Stratigraphic and chronologic information collected for Quaternary deposits in the Willamette Valley, Oregon, provides a revised stratigraphic framework that serves as a basis for a 1:250,000-scale map, as well as for thickness estimates of widespread Quaternary geologic units. We have mapped 11 separate Quaternary units that are differentiated on the basis of stratigraphic, topographic, pedogenic, and hydrogeologic properties. In summation, these units reflect four distinct episodes in the Quaternary geologic development of the Willamette Valley:
1) Fluvial sands and gravels that underlie terraces flanking lowland margins and tributary valleys were probably deposited between 2.5 and 0.5 million years ago. They are the oldest widespread surficial Quaternary deposits in the valley. Their present positions and preservation are undoubtedly due to postdepositional tectonic deformation - either by direct tectonic uplift of valley margins, or by regional tectonic controls on local base level.
2) Tertiary and Quaternary excavation or tectonic lowering of the Willamette Valley accommodated as much as 500 m (meters) of lacustrine and fluvial fill. Beneath the lowland floor, much of the upper 10 to 50 m of fill is Quaternary sand and gravel deposited by braided channel systems in subhorizontal sheets 2 to 10 m thick. These deposits grade to gravel fans 40 to 100 m thick where major Cascade Range rivers enter the valley and are traced farther upstream as much thinner valley trains of coarse gravel. The sand and gravel deposits have ages that range from greater than 420,000 to about 12,000 years old. A widely distributed layer of sand and gravel deposited at about 12 ka (kiloannum, thousands of years before the present) is looser and probably more permeable than older sand and gravel. Stratigraphic exposures and drillers' logs indicate that this late Pleistocene unit is mostly between 5 and 20 m thick where it has not been subsequently eroded by the Willamette River and its major tributaries.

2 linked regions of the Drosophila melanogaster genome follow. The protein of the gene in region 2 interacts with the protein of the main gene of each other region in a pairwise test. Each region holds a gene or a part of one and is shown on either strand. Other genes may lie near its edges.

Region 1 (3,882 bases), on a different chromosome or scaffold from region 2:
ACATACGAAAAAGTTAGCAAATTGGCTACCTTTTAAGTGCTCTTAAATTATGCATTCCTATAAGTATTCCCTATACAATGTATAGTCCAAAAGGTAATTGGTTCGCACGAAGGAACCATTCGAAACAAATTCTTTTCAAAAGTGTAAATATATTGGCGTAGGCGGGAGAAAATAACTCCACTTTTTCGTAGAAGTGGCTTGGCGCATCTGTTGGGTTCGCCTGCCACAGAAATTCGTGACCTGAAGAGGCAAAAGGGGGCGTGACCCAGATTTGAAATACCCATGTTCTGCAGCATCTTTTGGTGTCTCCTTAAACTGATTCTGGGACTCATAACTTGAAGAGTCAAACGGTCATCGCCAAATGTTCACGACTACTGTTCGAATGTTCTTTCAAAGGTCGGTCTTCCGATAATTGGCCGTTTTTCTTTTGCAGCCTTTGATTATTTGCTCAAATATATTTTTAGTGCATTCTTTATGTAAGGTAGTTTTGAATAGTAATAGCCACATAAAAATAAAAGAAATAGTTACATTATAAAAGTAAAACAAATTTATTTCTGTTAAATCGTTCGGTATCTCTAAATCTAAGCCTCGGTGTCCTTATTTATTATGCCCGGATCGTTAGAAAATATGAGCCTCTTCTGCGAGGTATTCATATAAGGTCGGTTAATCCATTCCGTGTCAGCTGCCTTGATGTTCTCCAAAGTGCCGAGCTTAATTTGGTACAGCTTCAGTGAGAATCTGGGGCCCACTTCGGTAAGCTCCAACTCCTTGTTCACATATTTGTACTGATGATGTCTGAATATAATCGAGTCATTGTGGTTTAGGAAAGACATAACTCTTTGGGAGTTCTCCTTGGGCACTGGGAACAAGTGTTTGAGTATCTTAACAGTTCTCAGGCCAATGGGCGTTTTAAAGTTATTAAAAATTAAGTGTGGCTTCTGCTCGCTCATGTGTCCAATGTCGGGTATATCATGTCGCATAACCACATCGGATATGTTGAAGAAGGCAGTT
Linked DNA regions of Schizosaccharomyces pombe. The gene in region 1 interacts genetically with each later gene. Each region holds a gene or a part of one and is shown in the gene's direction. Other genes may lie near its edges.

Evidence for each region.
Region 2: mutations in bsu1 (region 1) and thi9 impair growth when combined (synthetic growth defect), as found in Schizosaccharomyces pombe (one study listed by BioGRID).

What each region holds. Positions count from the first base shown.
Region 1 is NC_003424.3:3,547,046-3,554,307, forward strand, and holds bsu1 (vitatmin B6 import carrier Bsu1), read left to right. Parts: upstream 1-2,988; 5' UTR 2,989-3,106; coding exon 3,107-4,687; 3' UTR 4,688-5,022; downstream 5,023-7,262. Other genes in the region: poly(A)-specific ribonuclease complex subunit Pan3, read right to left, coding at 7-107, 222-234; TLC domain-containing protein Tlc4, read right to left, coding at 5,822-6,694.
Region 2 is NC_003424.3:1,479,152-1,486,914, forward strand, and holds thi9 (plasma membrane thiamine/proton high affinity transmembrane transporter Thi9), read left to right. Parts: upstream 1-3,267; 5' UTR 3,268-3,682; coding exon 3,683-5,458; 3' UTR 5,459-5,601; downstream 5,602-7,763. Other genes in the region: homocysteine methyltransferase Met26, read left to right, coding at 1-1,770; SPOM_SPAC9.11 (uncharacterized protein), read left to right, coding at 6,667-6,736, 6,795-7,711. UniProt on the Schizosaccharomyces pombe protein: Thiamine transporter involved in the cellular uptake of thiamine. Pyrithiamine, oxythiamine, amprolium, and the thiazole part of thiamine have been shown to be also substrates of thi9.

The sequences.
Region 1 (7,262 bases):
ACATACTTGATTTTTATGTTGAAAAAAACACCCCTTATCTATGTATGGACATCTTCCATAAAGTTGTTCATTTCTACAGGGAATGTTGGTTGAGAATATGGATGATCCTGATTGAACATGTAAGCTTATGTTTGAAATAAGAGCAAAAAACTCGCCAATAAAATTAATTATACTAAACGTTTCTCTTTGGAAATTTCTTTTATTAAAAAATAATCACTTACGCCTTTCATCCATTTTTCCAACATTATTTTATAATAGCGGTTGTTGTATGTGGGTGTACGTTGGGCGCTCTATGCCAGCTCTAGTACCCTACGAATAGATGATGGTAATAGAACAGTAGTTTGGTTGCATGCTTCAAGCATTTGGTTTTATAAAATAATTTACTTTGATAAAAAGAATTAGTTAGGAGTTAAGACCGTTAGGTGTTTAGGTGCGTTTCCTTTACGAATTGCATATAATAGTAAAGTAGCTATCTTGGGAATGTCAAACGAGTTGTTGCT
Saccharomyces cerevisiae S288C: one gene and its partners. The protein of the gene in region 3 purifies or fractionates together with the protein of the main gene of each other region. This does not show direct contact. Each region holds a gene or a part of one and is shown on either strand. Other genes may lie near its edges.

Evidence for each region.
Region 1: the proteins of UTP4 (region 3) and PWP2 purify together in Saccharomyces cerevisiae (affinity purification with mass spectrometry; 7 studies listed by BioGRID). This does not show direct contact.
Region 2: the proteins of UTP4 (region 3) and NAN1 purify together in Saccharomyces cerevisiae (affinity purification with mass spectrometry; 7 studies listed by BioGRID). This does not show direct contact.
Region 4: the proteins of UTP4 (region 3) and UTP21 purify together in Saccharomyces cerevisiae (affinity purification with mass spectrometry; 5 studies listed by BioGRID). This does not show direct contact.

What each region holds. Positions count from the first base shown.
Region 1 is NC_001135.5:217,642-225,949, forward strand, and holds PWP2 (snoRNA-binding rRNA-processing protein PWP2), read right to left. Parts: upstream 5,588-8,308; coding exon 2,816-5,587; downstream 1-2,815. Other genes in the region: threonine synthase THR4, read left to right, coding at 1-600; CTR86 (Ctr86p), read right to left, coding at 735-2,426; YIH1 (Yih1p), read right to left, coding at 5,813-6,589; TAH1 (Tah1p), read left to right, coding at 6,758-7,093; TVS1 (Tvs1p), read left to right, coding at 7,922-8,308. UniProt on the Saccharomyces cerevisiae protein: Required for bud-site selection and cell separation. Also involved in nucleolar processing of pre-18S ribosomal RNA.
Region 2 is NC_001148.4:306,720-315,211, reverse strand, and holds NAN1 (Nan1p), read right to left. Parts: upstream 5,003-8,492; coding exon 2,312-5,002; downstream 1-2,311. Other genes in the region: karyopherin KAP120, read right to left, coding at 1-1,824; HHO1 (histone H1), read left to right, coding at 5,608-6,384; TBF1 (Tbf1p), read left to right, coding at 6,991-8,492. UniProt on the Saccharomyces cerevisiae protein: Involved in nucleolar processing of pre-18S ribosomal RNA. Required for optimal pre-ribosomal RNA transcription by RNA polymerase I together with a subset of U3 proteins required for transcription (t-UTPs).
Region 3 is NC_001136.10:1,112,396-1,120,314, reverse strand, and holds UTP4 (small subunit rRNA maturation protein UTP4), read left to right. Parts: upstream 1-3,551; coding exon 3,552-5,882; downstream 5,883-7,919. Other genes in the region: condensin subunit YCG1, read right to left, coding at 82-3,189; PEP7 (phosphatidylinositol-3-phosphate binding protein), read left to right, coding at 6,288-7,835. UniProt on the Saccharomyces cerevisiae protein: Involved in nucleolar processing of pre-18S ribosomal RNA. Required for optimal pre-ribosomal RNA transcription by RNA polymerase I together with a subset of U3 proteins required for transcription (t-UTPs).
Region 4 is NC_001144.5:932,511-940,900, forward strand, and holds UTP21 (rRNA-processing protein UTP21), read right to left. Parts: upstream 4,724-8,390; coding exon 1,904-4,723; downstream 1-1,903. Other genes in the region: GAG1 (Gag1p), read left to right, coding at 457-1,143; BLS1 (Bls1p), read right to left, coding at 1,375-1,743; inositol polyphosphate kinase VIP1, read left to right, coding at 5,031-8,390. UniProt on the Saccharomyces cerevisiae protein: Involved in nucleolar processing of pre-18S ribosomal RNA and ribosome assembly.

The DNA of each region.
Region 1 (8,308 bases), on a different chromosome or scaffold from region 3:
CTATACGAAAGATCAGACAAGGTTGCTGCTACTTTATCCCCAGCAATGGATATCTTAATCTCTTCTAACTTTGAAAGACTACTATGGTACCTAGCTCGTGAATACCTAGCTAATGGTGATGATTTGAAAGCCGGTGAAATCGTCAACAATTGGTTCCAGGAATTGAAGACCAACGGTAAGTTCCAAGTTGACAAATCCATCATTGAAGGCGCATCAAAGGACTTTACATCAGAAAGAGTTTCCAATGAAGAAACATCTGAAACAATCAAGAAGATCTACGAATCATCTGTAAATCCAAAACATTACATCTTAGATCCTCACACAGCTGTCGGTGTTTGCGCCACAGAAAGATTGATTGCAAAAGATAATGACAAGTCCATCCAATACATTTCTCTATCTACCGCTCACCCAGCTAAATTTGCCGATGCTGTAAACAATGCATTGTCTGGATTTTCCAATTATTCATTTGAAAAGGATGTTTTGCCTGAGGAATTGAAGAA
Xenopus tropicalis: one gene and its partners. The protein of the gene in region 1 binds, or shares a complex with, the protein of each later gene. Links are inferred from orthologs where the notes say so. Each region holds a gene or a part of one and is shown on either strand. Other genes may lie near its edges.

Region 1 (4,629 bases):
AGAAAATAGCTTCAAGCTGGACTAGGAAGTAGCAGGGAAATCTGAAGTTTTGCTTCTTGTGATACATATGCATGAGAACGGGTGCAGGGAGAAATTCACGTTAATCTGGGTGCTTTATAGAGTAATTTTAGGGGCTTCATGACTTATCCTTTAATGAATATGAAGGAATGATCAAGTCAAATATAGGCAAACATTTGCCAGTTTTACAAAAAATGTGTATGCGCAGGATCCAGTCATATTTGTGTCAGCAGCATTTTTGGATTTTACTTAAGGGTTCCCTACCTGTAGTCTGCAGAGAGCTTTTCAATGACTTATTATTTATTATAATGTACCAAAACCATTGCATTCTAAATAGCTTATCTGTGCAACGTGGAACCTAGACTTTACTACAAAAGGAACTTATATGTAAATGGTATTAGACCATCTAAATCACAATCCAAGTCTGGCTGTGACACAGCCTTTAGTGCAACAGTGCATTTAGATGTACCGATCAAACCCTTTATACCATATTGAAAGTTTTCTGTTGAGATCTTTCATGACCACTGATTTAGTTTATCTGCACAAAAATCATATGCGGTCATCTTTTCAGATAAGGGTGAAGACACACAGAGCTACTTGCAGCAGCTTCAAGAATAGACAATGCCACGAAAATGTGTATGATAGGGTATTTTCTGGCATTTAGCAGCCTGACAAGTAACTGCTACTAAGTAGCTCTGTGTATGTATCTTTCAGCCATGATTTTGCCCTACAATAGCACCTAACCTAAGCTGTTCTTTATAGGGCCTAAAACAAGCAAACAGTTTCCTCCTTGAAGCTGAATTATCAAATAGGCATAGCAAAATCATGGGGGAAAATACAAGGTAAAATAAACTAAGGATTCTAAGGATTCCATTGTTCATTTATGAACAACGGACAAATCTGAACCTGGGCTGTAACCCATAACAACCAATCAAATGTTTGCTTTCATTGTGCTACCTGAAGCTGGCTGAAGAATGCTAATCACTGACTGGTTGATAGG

3) Between 15,000 and 12,700 years ago, dozens of floods from Glacial Lake Missoula flowed up the Willamette Valley from the Columbia River, depositing up to 35 m of gravel, sand, silt, and clay.
4) Subsequent to 12,000 years ago, Willamette River sediment and flow regimes changed significantly: the Pleistocene braided river systems that had formed vast plains of sand and gravel evolved to incised and meandering rivers that are constructing today's fine-grained floodplains and gravelly channel deposits. Sub-surface channel facies of this unit are loose and unconsolidated and are highly permeable zones of substantial groundwater flow that is likely to be well connected to surface flow in the Willamette River and major tributaries. Stratigraphic exposures and drillers' logs indicate that this unit is mostly between 5 and 15 m thick.